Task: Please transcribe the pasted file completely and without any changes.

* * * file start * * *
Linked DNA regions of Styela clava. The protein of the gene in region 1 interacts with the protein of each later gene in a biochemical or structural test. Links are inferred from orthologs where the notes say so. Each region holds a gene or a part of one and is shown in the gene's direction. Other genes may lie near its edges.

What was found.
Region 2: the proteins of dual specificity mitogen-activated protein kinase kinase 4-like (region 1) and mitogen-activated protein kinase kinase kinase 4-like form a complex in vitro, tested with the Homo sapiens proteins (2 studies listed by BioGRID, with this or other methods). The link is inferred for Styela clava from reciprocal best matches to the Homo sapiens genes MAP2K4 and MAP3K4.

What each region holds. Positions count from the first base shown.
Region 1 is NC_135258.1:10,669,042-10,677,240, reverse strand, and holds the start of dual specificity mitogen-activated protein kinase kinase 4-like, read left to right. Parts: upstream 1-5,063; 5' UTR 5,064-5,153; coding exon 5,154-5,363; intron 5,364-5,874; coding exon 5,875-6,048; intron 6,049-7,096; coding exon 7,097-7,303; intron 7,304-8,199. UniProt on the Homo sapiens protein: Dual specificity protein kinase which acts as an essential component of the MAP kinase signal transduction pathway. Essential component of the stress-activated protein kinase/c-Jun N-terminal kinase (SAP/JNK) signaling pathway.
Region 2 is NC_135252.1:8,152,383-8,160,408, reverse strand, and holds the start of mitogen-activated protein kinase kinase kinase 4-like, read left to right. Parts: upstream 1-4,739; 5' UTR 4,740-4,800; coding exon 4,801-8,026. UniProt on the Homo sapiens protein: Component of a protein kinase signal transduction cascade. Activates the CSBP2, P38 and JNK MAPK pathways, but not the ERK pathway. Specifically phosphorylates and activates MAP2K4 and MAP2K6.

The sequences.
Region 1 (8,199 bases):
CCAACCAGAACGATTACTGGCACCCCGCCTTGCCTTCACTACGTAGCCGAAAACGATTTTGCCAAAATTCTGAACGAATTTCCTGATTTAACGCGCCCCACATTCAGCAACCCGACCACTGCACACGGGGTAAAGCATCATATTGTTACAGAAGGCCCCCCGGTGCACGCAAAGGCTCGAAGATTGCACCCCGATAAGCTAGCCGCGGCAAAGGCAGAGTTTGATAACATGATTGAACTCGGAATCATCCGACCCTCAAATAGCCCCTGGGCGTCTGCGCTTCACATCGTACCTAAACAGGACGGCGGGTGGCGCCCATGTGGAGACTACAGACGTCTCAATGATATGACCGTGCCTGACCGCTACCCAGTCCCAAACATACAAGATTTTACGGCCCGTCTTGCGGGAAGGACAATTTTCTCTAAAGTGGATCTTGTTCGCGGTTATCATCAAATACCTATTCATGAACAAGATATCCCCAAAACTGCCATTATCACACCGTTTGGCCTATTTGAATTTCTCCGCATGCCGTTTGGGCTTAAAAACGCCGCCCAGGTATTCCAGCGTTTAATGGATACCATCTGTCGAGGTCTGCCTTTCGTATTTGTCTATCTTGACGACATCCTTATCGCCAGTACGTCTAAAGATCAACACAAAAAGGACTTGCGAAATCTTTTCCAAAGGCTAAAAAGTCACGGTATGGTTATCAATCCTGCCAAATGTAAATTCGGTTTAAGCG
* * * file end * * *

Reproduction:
Linked DNA regions of Styela clava. The protein of the gene in region 1 interacts with the protein of each later gene in a biochemical or structural test. Links are inferred from orthologs where the notes say so. Each region holds a gene or a part of one and is shown in the gene's direction. Other genes may lie near its edges.

What was found.
Region 2: the proteins of dual specificity mitogen-activated protein kinase kinase 4-like (region 1) and mitogen-activated protein kinase kinase kinase 4-like form a complex in vitro, tested with the Homo sapiens proteins (2 studies listed by BioGRID, with this or other methods). The link is inferred for Styela clava from reciprocal best matches to the Homo sapiens genes MAP2K4 and MAP3K4.

What each region holds. Positions count from the first base shown.
Region 1 is NC_135258.1:10,669,042-10,677,240, reverse strand, and holds the start of dual specificity mitogen-activated protein kinase kinase 4-like, read left to right. Parts: upstream 1-5,063; 5' UTR 5,064-5,153; coding exon 5,154-5,363; intron 5,364-5,874; coding exon 5,875-6,048; intron 6,049-7,096; coding exon 7,097-7,303; intron 7,304-8,199. UniProt on the Homo sapiens protein: Dual specificity protein kinase which acts as an essential component of the MAP kinase signal transduction pathway. Essential component of the stress-activated protein kinase/c-Jun N-terminal kinase (SAP/JNK) signaling pathway.
Region 2 is NC_135252.1:8,152,383-8,160,408, reverse strand, and holds the start of mitogen-activated protein kinase kinase kinase 4-like, read left to right. Parts: upstream 1-4,739; 5' UTR 4,740-4,800; coding exon 4,801-8,026. UniProt on the Homo sapiens protein: Component of a protein kinase signal transduction cascade. Activates the CSBP2, P38 and JNK MAPK pathways, but not the ERK pathway. Specifically phosphorylates and activates MAP2K4 and MAP2K6.

The sequences.
Region 1 (8,199 bases):
CCAACCAGAACGATTACTGGCACCCCGCCTTGCCTTCACTACGTAGCCGAAAACGATTTTGCCAAAATTCTGAACGAATTTCCTGATTTAACGCGCCCCACATTCAGCAACCCGACCACTGCACACGGGGTAAAGCATCATATTGTTACAGAAGGCCCCCCGGTGCACGCAAAGGCTCGAAGATTGCACCCCGATAAGCTAGCCGCGGCAAAGGCAGAGTTTGATAACATGATTGAACTCGGAATCATCCGACCCTCAAATAGCCCCTGGGCGTCTGCGCTTCACATCGTACCTAAACAGGACGGCGGGTGGCGCCCATGTGGAGACTACAGACGTCTCAATGATATGACCGTGCCTGACCGCTACCCAGTCCCAAACATACAAGATTTTACGGCCCGTCTTGCGGGAAGGACAATTTTCTCTAAAGTGGATCTTGTTCGCGGTTATCATCAAATACCTATTCATGAACAAGATATCCCCAAAACTGCCATTATCACACCGTTTGGCCTATTTGAATTTCTCCGCATGCCGTTTGGGCTTAAAAACGCCGCCCAGGTATTCCAGCGTTTAATGGATACCATCTGTCGAGGTCTGCCTTTCGTATTTGTCTATCTTGACGACATCCTTATCGCCAGTACGTCTAAAGATCAACACAAAAAGGACTTGCGAAATCTTTTCCAAAGGCTAAAAAGTCACGGTATGGTTATCAATCCTGCCAAATGTAAATTCGGTTTAAGCG